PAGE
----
Gwen's Take: Five ways to understand Ukraine

Posted: Thu, 03/06/2014 - 4:47pm

As we watch yet another drama unfold half a world away -- this time in Ukraine -- certain predictable themes are beginning to emerge. Some are political. Some are geopolitical. And all contain inevitable baggage left over from the Cold War (the Russian bear is back!), Vietnam (the dangers of U.S. intervention), and the Arab Spring (revolutions are not all they’re cracked up to be.)

These historical echoes come with dangerous potholes. Hillary Clinton was reminded this week that, even with careful rhetorical couching, it’s never a good idea to invoke Hitler comparisons.

But, for the purposes of this conflict, there are a few things to keep an eye on as you try to sort out how in the world we got here.

1.    The Putin Problem

Russian President Vladimir Putin did not back down during a press conference outside Moscow. [Photo: CNN]

American leaders have often had problems figuring out Vladimir Putin. For a time, President George W. Bush famously bonded with the Russian leader, saying after a meeting in Slovenia in 2001, he got “a sense of his soul.”

Author Peter Baker offered an excellent reconstruction of the Bush-Putin relationship in Foreign Policy Magazine.

Rereading it made me wonder if the Obama foreign policy team ought not to have seen the current breach coming. The same pattern played out with Bush as with Obama -- the promise of a diplomatic and economic reset that eventually turned sour.

Republicans, by the way, prefer to harken back to Ronald Reagan than to George W. Bush on these matters. 

2.    The Anti-Obama Meme

The president’s enemies have been all too eager to point to the current fallout as proof of their favorite line of attack, that Mr. Obama is weak. The rationale: the economy is struggling; his health care plan is unsteady; and bullies abroad -- from Venezuela to Moscow -- feel free to push America around.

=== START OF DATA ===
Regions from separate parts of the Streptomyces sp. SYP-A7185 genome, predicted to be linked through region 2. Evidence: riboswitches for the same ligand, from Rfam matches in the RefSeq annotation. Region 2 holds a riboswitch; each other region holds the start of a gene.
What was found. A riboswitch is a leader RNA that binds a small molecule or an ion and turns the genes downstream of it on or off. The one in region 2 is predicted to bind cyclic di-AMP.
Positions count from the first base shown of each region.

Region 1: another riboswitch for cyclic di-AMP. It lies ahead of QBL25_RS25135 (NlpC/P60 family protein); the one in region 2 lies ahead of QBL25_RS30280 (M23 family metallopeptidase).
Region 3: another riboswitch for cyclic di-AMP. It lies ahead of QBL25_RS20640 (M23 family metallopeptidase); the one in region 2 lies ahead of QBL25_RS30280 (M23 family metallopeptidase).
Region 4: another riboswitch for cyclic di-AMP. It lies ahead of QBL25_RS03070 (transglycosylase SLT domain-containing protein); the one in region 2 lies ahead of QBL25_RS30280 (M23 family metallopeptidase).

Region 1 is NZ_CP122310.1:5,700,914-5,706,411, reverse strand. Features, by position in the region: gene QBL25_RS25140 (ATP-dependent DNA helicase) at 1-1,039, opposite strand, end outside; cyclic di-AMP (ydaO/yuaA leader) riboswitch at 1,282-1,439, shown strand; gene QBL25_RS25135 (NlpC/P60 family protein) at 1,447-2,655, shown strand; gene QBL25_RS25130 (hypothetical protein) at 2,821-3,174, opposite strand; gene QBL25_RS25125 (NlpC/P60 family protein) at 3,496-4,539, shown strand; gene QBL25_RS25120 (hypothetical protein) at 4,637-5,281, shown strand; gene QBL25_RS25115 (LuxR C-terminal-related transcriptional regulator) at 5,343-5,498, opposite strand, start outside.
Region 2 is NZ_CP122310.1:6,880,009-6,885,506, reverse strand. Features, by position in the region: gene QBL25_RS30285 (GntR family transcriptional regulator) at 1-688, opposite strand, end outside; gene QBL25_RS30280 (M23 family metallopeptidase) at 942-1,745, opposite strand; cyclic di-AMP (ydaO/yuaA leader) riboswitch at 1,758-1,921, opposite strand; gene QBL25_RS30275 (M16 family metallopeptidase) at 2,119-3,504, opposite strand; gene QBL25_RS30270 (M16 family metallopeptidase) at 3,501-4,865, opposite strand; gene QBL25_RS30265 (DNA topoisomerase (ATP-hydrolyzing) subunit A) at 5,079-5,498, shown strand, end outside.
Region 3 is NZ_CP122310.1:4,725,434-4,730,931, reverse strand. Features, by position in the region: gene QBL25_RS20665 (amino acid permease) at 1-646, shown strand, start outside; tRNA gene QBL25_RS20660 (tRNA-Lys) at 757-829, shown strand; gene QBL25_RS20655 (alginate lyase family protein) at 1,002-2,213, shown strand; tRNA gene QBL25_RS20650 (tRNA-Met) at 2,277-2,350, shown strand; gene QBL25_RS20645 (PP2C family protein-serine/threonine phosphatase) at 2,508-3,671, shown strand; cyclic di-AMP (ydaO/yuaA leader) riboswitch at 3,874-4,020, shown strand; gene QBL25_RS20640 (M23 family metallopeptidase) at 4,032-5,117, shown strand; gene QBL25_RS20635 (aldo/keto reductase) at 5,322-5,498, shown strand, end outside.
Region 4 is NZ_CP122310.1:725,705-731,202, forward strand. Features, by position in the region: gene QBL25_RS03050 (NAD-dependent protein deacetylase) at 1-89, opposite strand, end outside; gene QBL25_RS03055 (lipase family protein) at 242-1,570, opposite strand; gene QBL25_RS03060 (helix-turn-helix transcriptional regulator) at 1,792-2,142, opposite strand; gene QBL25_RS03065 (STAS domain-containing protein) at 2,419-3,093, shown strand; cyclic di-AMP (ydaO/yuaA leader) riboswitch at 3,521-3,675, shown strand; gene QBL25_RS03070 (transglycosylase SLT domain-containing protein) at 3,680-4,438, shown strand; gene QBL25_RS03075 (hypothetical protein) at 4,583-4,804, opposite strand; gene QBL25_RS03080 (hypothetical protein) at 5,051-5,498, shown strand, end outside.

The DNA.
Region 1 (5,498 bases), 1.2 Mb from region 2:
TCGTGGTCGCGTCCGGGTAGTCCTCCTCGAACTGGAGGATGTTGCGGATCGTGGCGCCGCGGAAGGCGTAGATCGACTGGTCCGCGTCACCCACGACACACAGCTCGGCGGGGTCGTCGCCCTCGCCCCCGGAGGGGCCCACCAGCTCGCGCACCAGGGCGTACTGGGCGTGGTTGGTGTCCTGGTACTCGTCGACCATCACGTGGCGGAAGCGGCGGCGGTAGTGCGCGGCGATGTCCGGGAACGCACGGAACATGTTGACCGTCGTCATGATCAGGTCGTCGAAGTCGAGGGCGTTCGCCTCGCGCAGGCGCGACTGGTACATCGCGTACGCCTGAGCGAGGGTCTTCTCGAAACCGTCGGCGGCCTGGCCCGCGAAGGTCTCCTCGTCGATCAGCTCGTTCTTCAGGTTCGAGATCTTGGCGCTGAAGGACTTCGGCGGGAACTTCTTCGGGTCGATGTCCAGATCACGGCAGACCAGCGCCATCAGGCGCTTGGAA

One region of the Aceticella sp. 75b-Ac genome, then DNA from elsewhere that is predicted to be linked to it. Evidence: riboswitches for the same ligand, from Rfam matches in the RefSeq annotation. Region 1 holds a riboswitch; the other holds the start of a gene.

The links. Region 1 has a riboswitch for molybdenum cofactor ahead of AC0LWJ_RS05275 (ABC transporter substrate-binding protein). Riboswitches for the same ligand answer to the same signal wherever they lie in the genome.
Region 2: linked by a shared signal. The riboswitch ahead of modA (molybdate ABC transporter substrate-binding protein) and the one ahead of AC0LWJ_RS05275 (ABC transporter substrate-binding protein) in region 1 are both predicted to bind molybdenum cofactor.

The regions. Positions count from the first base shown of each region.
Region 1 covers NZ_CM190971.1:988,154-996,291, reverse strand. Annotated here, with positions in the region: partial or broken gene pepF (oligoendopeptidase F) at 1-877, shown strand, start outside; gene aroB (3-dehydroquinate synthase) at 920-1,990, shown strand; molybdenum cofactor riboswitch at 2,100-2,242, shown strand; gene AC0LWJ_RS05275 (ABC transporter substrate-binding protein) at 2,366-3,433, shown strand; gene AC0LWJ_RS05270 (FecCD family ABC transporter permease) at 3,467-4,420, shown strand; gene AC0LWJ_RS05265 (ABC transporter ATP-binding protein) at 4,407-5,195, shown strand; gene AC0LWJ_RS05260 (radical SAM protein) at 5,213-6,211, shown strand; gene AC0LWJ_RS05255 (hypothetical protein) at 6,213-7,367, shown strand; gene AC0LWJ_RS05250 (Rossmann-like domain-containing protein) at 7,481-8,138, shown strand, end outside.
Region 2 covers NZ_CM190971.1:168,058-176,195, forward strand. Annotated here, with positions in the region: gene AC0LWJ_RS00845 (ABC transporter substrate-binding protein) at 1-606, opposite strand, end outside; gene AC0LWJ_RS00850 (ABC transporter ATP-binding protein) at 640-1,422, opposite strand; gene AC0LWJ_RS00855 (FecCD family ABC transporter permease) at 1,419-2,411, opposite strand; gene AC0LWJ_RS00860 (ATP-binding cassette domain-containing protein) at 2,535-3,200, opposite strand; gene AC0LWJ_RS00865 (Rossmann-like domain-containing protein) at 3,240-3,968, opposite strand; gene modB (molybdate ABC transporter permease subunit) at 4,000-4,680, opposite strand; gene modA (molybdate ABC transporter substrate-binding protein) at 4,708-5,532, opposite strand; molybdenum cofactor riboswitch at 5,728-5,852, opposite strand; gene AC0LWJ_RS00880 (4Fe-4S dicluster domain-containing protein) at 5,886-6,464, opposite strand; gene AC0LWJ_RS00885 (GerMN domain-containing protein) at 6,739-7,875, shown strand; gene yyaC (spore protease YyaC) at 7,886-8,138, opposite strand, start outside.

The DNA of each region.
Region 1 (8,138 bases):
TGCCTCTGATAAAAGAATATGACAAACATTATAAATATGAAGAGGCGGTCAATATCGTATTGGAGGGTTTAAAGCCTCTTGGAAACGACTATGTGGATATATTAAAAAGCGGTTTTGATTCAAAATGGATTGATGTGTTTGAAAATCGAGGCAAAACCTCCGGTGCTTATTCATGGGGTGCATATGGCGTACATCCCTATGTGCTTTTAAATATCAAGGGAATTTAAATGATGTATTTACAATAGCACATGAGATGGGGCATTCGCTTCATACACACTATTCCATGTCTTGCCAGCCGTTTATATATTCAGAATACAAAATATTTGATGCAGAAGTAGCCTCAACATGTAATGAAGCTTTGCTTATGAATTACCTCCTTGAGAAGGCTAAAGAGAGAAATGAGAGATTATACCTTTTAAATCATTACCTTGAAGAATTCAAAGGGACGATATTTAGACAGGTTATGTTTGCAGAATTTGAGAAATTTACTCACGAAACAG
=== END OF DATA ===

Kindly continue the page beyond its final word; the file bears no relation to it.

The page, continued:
This is a handy criticism, because it can easily be applied to every failure, foreign or domestic. It also allows critics to ignore successes like a declining deficit and unemployment rate, or the end of a decade-long war in Afghanistan.

The chief champions of this meme during the Ukraine crisis have been Republican Senators John McCain, and Lindsey Graham, who traces the president’s problems to Benghazi. He tweeted this week: “It started with Benghazi. When you kill Americans and nobody pays a price, you invite this type of aggression. #Ukraine.”

Tellingly, there doesn’t seem to be a pro-Obama meme. If there is, Democrats are keeping it to themselves.

3.    Beware The Soap Opera

Cable networks love a running story. Heck, everyone in the news media does. If there are crowds at the ramparts, fires in the city square and tanks at the border, we cannot look away.

The up side is that this forces news consumers to follow international developments. But when the storyline turns to dusty negotiating tables in Paris and Geneva, interest flags. Worse, when the fallout from an uprising becomes a slog -- a flood of refugees, recurring conflict and un-telegenic trials -- cameras turn away. While we focus on Ukraine, the civil wars in Syria, Central African Republic and countless other places continue unabated. 

4.    Following the Money

European Union leaders including German Chancellor Angela Merkel gathered in Brussels Thursday to discuss economic sanctions over the ongoing situation in Ukraine. [Photo: CNN]

This is also not a very telegenic storyline, but it is an essential one. If there is to be a break in the troubling standoff with Russia, it is likely to turn on how much influence wealthy oligarchs wield over Putin, and how much economic punishment the U.S. and other nations are willing to inflict by cutting off access to trade and bank accounts.

Also; follow the oil and gas lines. How willing are Europeans to forego their dependence on the energy resources Ukraine provides? And how much can the booming gas supplies in the U.S. fill that gap?

5.    Shrinking Options

There are few attractive options available in Washington or Moscow, so it may all boil down to who has the most incentive to be stubborn. Russia possesses the back channels the West needs to influence truculent Middle Eastern leaders like Syria’s Bashar al Assad and Iran’s Hassan Rouhani. The U.S. has the economic leverage, and the ear of German Prime Minister Angela Merkel, who has become a critical go-between.

Eventually, someone has to blink. Or so one would think.

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